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Abstract: TH-PO292

Does Online Hemodiafiltration Improve Clinical Outcomes and Quality of Life in Dialysis Patients Compared to Conventional Hemodialysis?

Session Information

Category: Dialysis

  • 801 Dialysis: Hemodialysis and Frequent Dialysis


  • Khullar, Dinesh, Max Super Speciality Hospital, Dehli, India
  • Patil, Sudip, Max Super Speciality Hospital, Dehli, India
  • Grover, Rahul, Max Super Speciality Hospital, Dehli, India
  • Chhabra, Gagan, Max Super Speciality Hospital, Dehli, India
  • Bagai, Sahil, Max Super Speciality Hospital, Dehli, India
  • Singh, Prof Narinder Pal, Max Super Speciality Hospital, Dehli, India
  • Gupta, Anish Kumar, Max Super Speciality Hospital, Dehli, India

The field of dialytic renal replacement modalities has seen advancements; however, interventional studies have produced dismal outcomes. The debate regarding the most beneficial outcome between hemodiafiltration (OL-HDF) and hemodialysis (HD) for dialysis patients remains open. This study aimed to compare clinical, biochemical, and quality of life (QoL) data between patients receiving HD and OL-HDF over a six-month follow-up period.


A prospective observational study was conducted involving 70 dialysis patients. The inclusion criteria included stable patients with a dialysis Kt/Vurea greater than 1.2 who had received either HDF or HD three times per week for at least three months. Patients who had undergone renal transplantation, exhibited severe noncompliance, or had a life expectancy of less than three months due to conditions unrelated to kidney illness were excluded. QoL was assessed using the dialysis symptom score over the six-month period, along with clinical and biochemical parameters. Both modalities had an intended HD treatment duration of 240 minutes, with a blood flow rate between 250-400 mL/min and a dialysate flow rate of 500 mL/min for both groups.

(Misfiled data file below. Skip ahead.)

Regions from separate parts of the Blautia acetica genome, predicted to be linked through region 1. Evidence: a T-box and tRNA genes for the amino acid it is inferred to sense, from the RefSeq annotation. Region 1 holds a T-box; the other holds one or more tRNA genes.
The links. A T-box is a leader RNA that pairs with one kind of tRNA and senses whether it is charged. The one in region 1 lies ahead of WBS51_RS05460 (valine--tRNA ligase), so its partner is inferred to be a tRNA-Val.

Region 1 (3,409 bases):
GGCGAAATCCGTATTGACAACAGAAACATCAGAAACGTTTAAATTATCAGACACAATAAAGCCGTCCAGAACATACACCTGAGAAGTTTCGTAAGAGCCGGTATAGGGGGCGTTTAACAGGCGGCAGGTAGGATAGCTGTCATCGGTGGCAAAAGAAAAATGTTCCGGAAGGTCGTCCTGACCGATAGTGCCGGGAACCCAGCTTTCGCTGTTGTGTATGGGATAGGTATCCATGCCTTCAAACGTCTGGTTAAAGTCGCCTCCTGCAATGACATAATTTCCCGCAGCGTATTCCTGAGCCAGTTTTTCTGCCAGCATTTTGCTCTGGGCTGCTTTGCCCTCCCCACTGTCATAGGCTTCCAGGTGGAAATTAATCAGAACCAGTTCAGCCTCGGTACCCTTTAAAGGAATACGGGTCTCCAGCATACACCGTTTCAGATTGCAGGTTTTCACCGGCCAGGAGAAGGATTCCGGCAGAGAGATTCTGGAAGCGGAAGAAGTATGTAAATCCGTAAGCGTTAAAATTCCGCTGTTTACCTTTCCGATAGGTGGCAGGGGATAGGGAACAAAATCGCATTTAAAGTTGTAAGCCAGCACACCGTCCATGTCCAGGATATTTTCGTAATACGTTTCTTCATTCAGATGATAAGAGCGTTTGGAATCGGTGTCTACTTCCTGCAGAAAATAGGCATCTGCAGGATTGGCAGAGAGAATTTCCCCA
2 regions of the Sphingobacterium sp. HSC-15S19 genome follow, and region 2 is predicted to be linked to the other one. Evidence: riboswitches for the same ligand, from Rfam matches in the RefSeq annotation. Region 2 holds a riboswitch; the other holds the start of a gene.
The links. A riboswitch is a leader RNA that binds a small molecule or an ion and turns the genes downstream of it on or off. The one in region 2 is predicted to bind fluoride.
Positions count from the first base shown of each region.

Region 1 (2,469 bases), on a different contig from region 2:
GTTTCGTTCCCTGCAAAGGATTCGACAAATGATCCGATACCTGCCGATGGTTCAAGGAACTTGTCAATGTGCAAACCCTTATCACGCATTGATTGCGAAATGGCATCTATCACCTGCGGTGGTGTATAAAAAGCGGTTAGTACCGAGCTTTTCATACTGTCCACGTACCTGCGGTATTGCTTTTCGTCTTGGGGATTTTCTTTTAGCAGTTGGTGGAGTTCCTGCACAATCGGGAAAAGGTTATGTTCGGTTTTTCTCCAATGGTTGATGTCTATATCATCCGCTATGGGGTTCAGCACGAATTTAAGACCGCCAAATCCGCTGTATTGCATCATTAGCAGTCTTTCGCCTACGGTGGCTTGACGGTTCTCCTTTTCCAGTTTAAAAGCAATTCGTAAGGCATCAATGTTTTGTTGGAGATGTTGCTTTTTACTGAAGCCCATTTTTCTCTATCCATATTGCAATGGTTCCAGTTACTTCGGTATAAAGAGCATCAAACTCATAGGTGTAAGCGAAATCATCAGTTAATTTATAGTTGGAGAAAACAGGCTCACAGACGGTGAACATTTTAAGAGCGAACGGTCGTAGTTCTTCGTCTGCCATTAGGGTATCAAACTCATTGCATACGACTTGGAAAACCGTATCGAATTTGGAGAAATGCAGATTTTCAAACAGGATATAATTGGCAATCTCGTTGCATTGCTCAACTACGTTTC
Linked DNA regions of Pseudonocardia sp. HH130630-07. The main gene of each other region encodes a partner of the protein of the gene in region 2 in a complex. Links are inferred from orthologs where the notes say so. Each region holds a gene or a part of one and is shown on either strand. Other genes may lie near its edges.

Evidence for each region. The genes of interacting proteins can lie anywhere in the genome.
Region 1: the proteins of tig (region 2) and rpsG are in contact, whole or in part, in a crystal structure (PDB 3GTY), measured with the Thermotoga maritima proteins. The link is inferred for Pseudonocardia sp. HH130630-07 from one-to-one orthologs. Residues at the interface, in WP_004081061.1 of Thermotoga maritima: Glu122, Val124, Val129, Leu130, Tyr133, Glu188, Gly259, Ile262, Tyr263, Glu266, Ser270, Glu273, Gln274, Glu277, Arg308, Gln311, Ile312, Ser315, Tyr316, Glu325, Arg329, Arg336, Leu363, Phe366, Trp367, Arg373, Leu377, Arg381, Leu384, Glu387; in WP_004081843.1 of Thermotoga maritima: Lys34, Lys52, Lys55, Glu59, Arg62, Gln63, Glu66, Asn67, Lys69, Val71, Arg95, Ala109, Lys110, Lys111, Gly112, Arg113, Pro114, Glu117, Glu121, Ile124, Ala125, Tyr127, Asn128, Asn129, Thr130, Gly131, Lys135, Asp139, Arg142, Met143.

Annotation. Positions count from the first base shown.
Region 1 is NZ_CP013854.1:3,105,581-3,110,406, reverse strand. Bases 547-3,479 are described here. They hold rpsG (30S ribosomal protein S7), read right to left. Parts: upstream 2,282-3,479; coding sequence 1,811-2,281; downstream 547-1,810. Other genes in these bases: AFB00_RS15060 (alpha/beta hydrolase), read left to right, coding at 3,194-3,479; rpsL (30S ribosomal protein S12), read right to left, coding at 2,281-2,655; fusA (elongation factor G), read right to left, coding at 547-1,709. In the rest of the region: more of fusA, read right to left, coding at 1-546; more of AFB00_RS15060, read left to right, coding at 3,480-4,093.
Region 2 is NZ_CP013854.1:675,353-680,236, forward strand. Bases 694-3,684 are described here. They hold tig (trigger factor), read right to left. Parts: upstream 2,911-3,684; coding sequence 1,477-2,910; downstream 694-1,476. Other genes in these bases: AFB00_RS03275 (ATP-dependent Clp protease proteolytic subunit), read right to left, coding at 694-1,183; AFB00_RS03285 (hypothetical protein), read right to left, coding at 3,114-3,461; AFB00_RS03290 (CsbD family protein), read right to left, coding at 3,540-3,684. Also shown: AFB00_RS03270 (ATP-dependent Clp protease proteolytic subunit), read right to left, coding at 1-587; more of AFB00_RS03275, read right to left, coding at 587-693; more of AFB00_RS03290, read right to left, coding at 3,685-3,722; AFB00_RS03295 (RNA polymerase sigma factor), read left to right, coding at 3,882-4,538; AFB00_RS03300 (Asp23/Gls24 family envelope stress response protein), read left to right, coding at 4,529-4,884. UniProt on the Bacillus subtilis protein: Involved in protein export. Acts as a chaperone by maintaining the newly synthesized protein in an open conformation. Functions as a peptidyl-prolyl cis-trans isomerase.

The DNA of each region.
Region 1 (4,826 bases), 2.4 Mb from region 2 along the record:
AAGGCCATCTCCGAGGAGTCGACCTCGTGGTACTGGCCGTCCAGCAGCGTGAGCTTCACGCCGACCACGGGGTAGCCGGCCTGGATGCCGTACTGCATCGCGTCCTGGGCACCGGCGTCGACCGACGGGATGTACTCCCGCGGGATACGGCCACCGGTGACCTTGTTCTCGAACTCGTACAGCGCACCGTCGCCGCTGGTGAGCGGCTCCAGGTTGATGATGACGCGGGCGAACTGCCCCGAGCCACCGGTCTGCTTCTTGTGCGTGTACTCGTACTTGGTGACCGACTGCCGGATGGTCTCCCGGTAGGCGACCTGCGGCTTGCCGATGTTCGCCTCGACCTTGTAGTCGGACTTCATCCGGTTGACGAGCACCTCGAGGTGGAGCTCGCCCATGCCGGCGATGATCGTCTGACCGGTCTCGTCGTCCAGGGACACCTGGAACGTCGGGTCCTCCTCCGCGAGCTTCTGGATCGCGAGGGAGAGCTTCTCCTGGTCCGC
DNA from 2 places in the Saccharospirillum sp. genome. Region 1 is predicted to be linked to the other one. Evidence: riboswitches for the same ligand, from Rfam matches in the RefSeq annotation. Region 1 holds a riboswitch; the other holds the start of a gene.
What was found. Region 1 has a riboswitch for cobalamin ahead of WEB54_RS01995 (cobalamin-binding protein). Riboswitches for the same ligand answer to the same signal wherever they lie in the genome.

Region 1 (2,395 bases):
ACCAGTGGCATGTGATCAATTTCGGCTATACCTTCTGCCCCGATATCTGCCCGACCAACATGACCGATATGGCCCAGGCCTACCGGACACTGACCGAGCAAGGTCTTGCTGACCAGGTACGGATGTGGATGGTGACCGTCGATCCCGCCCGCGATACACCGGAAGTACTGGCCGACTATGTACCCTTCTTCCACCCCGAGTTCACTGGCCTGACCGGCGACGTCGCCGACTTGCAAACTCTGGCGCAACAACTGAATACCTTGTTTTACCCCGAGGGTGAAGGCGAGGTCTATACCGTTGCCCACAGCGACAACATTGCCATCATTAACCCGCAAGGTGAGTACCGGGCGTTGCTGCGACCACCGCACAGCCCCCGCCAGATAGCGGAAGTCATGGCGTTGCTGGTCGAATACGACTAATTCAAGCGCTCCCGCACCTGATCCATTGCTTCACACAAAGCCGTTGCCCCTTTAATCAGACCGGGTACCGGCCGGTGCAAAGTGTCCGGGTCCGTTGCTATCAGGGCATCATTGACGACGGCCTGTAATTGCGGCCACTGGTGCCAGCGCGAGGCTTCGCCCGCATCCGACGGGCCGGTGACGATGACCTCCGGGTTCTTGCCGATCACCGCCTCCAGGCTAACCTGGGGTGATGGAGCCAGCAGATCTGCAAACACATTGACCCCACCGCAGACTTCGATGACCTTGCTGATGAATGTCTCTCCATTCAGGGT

Out of the 70 dialysis patients, 35 (19 males) were in the HD group, with an average age of 50.05±15.31 (range 41-60) years, and 35 (19 males) were in the OL-HDF group, with an average age of 50.31±11.44 years. Compared to the HD group, the HDF group showed significantly lower levels of inflammatory markers such as Beta 2-microglobulin (p < 0.001) and hs-CRP (p < 0.002), lower levels of phosphorus (p < 0.001), and higher hemoglobin (p < 0.001) over the six-month follow-up period. Patients in the HD group had higher mean symptom severity scores compared to those in the HDF group (40.97±12.24 vs. 24.11±5.03, p < 0.001). Single pool dialysis Kt/V, calcium, blood pressure control, and the amount of anti-hypertensive drugs required were similar in both groups.


Online hemodiafiltration may be a preferable option over conventional HD due to reduced inflammation, improved anemia control, better phosphorus control, and improved dialysis tolerance with fewer symptoms. Further research is needed to determine the long-term effects of mortality and morbidity in dialysis.